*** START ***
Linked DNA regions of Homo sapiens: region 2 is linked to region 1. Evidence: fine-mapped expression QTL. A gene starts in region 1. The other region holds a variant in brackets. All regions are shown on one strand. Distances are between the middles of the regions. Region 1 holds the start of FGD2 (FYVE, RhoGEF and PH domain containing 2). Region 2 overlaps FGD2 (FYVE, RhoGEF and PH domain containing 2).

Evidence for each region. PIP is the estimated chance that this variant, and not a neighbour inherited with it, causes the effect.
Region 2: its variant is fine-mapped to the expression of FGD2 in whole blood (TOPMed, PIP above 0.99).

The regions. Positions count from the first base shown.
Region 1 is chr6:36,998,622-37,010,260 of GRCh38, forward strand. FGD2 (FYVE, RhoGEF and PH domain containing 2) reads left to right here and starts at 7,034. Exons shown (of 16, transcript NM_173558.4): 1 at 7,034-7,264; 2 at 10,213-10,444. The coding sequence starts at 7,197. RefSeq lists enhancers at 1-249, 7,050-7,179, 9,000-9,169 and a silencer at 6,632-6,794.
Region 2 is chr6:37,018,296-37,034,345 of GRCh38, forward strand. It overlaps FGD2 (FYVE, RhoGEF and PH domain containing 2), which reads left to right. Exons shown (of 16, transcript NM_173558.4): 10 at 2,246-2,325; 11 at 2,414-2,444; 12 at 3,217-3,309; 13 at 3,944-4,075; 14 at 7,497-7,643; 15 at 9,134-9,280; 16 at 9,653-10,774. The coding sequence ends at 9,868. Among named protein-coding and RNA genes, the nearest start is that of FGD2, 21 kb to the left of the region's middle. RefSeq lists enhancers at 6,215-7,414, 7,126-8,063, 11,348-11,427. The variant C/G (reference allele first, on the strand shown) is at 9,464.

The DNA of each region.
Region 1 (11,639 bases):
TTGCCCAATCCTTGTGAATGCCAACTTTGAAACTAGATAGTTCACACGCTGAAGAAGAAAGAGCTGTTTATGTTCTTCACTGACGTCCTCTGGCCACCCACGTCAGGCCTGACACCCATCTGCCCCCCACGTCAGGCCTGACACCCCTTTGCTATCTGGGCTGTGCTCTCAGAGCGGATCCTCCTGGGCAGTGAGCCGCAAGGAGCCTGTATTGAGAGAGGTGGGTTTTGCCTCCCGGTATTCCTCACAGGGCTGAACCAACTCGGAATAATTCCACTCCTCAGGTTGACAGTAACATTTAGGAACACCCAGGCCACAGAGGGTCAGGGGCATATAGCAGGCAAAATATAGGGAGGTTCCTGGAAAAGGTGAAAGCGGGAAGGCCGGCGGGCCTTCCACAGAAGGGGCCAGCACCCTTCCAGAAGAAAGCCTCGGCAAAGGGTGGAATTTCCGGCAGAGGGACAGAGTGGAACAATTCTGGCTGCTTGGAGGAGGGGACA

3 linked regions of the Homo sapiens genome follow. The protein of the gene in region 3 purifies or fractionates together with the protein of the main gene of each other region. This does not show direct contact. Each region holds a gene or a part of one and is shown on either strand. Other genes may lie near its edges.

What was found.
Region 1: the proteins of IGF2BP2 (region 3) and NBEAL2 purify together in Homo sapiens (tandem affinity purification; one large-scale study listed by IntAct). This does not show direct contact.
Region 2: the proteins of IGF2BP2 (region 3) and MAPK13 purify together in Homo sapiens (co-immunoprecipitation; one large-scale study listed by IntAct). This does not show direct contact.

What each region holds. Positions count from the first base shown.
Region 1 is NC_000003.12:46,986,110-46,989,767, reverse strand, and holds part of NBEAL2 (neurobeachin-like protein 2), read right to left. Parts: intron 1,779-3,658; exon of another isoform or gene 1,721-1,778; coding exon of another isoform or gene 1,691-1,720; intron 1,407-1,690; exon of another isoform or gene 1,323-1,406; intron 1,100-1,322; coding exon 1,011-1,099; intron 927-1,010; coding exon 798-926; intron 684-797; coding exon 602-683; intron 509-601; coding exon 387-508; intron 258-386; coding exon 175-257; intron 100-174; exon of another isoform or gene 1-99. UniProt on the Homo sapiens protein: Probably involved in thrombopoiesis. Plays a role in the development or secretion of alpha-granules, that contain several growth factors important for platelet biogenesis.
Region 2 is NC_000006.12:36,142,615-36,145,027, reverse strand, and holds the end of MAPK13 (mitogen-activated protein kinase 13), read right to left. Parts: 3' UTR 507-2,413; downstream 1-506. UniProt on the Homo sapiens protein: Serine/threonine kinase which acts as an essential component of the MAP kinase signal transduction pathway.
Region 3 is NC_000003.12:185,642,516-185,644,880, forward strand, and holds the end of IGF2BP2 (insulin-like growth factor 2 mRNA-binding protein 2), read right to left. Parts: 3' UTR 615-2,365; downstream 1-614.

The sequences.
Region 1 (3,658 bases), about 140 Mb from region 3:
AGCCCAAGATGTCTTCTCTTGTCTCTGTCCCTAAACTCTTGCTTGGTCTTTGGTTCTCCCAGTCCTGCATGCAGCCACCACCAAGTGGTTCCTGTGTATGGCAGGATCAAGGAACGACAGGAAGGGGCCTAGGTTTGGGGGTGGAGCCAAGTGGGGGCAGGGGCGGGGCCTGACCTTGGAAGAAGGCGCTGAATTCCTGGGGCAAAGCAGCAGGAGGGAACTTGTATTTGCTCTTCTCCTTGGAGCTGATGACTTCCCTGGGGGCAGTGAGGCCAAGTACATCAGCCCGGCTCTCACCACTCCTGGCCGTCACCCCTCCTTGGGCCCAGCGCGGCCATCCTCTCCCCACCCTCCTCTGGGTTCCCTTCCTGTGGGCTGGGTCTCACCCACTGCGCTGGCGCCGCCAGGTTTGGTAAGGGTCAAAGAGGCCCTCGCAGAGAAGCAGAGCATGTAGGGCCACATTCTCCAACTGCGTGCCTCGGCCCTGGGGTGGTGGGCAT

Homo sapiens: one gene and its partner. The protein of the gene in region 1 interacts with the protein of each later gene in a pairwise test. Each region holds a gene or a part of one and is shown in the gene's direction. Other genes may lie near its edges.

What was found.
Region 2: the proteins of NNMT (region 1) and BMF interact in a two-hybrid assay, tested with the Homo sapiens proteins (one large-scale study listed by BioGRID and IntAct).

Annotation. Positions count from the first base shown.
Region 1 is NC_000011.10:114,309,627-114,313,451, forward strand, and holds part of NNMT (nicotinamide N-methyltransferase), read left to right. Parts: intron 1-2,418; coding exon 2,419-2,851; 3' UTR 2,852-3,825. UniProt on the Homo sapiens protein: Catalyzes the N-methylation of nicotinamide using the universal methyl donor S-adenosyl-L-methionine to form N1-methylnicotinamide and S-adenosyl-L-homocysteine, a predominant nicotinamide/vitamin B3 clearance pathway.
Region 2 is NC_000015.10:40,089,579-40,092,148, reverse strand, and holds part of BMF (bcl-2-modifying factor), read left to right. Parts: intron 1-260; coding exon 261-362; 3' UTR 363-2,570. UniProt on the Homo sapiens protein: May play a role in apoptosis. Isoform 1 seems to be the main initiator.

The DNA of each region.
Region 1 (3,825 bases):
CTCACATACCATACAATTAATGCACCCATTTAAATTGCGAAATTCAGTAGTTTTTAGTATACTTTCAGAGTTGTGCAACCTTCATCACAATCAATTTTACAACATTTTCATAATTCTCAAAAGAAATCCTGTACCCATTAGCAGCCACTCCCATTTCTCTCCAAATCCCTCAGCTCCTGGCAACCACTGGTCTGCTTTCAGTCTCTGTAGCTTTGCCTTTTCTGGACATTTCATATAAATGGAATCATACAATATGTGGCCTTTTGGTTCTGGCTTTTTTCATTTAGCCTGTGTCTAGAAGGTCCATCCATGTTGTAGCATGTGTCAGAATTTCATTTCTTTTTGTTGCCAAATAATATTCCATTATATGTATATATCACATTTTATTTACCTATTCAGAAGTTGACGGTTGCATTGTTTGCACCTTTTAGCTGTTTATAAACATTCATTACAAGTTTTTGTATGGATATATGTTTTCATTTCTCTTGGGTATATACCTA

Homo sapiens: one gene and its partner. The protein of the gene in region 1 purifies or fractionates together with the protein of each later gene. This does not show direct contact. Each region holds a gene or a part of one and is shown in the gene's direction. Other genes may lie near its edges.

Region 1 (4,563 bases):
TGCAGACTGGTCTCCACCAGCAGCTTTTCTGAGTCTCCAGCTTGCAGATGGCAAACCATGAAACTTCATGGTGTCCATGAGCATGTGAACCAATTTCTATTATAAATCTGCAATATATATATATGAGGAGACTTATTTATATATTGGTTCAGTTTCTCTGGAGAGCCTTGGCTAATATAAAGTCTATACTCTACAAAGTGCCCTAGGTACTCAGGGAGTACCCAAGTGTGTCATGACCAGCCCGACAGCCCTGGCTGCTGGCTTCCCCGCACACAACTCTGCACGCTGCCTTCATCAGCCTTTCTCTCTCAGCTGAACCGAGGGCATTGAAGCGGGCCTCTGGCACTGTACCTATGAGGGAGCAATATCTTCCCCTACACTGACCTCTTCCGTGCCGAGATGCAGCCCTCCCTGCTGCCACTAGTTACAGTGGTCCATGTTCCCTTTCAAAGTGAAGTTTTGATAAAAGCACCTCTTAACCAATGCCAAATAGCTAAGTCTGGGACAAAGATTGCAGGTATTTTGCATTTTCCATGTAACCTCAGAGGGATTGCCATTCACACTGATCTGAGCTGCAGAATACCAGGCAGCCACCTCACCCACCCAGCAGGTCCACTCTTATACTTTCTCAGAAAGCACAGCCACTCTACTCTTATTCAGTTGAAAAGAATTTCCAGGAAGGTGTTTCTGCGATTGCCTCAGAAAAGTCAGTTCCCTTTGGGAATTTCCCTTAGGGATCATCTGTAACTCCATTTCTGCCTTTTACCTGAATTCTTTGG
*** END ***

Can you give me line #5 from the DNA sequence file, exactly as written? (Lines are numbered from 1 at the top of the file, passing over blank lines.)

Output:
Region 1 is chr6:36,998,622-37,010,260 of GRCh38, forward strand. FGD2 (FYVE, RhoGEF and PH domain containing 2) reads left to right here and starts at 7,034. Exons shown (of 16, transcript NM_173558.4): 1 at 7,034-7,264; 2 at 10,213-10,444. The coding sequence starts at 7,197. RefSeq lists enhancers at 1-249, 7,050-7,179, 9,000-9,169 and a silencer at 6,632-6,794.